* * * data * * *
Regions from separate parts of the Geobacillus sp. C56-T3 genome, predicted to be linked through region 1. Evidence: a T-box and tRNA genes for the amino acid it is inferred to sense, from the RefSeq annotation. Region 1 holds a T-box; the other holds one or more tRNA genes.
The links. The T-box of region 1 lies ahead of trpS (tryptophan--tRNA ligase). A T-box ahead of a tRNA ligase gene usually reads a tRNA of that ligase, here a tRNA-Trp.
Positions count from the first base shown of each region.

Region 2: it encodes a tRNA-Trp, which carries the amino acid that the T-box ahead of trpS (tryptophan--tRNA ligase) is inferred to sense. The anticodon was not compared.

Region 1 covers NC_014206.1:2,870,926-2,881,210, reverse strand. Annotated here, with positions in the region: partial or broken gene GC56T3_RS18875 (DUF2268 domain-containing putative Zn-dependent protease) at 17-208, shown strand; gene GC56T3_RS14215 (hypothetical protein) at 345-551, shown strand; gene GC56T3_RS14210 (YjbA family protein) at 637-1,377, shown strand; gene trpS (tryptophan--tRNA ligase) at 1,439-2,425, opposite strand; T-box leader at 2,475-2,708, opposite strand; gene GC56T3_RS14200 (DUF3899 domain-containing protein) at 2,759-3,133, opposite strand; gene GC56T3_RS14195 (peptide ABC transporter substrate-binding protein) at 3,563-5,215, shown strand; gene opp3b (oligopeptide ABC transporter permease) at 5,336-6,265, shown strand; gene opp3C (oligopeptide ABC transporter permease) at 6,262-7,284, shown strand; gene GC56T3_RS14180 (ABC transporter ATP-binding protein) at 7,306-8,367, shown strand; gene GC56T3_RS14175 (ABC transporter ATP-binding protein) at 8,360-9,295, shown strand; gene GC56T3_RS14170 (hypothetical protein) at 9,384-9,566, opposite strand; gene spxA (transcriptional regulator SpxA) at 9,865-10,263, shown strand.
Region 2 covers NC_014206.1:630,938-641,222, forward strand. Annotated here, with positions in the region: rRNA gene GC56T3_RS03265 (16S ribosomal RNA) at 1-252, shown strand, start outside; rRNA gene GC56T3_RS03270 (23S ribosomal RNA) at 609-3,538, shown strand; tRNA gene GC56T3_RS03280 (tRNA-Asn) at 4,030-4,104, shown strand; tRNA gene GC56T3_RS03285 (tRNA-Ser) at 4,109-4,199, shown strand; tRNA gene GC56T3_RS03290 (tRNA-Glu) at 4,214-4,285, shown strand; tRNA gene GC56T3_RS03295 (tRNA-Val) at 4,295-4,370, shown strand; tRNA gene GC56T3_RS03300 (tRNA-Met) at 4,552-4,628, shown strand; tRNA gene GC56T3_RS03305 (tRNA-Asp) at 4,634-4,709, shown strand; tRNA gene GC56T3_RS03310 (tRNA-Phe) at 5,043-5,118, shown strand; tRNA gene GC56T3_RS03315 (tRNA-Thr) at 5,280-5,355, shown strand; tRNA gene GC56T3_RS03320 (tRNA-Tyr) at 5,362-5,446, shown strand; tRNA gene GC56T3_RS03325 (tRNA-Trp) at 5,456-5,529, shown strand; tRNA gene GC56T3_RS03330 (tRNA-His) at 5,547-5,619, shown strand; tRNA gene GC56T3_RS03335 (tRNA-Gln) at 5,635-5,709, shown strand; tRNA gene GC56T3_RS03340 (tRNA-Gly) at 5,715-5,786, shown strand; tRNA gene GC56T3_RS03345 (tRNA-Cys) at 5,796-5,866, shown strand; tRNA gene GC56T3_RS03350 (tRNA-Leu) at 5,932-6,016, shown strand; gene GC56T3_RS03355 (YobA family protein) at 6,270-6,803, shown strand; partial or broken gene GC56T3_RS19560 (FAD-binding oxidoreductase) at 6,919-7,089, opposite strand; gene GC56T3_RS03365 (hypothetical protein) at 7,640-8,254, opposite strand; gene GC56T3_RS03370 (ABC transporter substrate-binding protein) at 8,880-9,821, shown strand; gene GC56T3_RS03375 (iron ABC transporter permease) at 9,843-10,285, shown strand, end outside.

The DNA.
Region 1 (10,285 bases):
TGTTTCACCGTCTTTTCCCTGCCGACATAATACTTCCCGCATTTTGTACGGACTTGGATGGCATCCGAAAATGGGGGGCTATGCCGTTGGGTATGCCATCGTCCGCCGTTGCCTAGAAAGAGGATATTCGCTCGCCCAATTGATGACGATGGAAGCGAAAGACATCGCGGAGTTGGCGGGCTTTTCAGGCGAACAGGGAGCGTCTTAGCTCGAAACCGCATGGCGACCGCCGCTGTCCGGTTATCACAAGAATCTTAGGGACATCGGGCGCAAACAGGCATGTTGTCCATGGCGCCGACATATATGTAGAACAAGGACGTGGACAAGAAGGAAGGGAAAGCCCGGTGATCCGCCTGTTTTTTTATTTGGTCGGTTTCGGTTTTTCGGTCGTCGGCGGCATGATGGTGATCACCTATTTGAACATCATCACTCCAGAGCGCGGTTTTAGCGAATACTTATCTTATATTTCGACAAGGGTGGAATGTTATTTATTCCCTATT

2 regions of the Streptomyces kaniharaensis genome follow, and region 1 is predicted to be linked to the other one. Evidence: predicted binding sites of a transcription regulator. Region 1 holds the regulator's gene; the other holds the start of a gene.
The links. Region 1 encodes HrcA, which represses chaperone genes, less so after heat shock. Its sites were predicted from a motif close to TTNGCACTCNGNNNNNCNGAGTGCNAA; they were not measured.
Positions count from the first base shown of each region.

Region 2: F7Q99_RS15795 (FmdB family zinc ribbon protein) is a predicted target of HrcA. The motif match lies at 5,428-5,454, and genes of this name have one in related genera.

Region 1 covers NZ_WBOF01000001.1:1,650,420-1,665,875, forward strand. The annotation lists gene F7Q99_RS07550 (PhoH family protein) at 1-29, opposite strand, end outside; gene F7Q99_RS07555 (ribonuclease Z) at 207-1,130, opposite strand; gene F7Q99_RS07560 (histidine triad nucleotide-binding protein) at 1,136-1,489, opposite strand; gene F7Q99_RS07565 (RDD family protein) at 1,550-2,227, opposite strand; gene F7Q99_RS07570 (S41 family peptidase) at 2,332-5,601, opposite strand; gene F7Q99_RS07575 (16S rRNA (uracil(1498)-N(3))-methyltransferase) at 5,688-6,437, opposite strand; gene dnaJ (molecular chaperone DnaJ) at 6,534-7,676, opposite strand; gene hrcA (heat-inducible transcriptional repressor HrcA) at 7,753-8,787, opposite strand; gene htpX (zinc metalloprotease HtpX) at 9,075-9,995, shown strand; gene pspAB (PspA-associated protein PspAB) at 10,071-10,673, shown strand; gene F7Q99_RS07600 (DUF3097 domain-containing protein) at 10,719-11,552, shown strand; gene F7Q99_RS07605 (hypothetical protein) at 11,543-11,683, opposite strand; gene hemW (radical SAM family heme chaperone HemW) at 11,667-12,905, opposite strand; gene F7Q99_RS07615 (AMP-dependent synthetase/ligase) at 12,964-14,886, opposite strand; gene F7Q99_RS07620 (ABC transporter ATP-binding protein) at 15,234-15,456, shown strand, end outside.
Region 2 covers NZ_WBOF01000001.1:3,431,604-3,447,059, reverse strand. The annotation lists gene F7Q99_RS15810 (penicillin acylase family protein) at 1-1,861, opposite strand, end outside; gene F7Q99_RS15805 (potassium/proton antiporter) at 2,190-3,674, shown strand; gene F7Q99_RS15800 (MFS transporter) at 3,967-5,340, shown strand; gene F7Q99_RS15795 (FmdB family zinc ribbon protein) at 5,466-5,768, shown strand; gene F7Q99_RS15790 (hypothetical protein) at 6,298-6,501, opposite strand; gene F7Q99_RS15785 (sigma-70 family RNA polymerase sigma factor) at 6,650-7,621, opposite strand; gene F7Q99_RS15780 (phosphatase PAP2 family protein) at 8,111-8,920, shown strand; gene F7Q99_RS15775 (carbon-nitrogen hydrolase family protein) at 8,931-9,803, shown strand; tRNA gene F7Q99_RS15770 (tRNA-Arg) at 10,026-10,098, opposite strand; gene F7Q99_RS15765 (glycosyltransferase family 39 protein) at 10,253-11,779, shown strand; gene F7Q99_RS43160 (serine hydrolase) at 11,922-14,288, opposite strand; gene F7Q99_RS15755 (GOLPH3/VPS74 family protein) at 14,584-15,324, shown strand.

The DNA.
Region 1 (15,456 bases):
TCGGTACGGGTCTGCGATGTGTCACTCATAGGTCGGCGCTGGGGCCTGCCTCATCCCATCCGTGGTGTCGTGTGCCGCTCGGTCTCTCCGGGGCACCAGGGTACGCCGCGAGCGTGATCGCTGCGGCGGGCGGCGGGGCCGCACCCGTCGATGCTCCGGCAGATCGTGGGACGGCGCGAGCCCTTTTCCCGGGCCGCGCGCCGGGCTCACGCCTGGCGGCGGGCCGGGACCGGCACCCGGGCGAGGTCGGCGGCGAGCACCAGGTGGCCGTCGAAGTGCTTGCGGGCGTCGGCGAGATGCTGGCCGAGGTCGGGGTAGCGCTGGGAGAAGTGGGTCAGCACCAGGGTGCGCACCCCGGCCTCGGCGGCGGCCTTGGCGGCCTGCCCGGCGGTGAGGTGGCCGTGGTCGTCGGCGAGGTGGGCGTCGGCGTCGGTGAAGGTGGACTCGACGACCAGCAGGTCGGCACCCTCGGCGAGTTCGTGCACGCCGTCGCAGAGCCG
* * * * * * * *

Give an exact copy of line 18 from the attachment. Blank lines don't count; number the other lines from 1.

TCGGTACGGGTCTGCGATGTGTCACTCATAGGTCGGCGCTGGGGCCTGCCTCATCCCATCCGTGGTGTCGTGTGCCGCTCGGTCTCTCCGGGGCACCAGGGTACGCCGCGAGCGTGATCGCTGCGGCGGGCGGCGGGGCCGCACCCGTCGATGCTCCGGCAGATCGTGGGACGGCGCGAGCCCTTTTCCCGGGCCGCGCGCCGGGCTCACGCCTGGCGGCGGGCCGGGACCGGCACCCGGGCGAGGTCGGCGGCGAGCACCAGGTGGCCGTCGAAGTGCTTGCGGGCGTCGGCGAGATGCTGGCCGAGGTCGGGGTAGCGCTGGGAGAAGTGGGTCAGCACCAGGGTGCGCACCCCGGCCTCGGCGGCGGCCTTGGCGGCCTGCCCGGCGGTGAGGTGGCCGTGGTCGTCGGCGAGGTGGGCGTCGGCGTCGGTGAAGGTGGACTCGACGACCAGCAGGTCGGCACCCTCGGCGAGTTCGTGCACGCCGTCGCAGAGCCG